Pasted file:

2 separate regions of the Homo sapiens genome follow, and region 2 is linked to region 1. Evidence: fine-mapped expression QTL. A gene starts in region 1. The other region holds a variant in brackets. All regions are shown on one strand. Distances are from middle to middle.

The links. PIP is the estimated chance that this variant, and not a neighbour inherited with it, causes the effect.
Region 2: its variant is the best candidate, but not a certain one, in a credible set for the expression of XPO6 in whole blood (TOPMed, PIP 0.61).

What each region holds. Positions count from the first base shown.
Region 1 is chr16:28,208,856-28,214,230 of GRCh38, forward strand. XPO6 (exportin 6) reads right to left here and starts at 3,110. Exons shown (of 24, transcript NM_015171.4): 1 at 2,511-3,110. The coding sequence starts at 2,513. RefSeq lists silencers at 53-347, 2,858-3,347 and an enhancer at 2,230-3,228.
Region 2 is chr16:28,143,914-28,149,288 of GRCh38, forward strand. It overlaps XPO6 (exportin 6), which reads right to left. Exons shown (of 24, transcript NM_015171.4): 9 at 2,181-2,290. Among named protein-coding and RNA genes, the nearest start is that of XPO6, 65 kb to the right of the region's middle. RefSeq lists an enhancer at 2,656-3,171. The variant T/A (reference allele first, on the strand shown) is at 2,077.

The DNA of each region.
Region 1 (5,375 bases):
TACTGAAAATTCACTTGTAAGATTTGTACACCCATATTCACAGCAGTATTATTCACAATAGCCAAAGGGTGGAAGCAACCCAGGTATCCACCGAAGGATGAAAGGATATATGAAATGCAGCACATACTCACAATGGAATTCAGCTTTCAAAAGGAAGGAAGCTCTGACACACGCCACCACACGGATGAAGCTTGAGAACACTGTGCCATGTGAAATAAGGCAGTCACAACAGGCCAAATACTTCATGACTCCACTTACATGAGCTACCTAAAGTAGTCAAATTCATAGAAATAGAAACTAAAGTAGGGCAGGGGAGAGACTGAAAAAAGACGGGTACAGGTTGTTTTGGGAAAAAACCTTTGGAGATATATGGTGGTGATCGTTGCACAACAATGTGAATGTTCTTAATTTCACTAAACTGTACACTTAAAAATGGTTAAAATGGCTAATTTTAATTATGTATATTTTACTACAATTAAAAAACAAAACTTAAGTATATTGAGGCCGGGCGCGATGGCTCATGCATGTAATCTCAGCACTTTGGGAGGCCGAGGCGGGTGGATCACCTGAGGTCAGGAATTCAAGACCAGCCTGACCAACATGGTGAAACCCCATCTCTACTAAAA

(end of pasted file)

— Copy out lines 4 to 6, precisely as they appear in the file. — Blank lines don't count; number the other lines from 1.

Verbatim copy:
What each region holds. Positions count from the first base shown.
Region 1 is chr16:28,208,856-28,214,230 of GRCh38, forward strand. XPO6 (exportin 6) reads right to left here and starts at 3,110. Exons shown (of 24, transcript NM_015171.4): 1 at 2,511-3,110. The coding sequence starts at 2,513. RefSeq lists silencers at 53-347, 2,858-3,347 and an enhancer at 2,230-3,228.
Region 2 is chr16:28,143,914-28,149,288 of GRCh38, forward strand. It overlaps XPO6 (exportin 6), which reads right to left. Exons shown (of 24, transcript NM_015171.4): 9 at 2,181-2,290. Among named protein-coding and RNA genes, the nearest start is that of XPO6, 65 kb to the right of the region's middle. RefSeq lists an enhancer at 2,656-3,171. The variant T/A (reference allele first, on the strand shown) is at 2,077.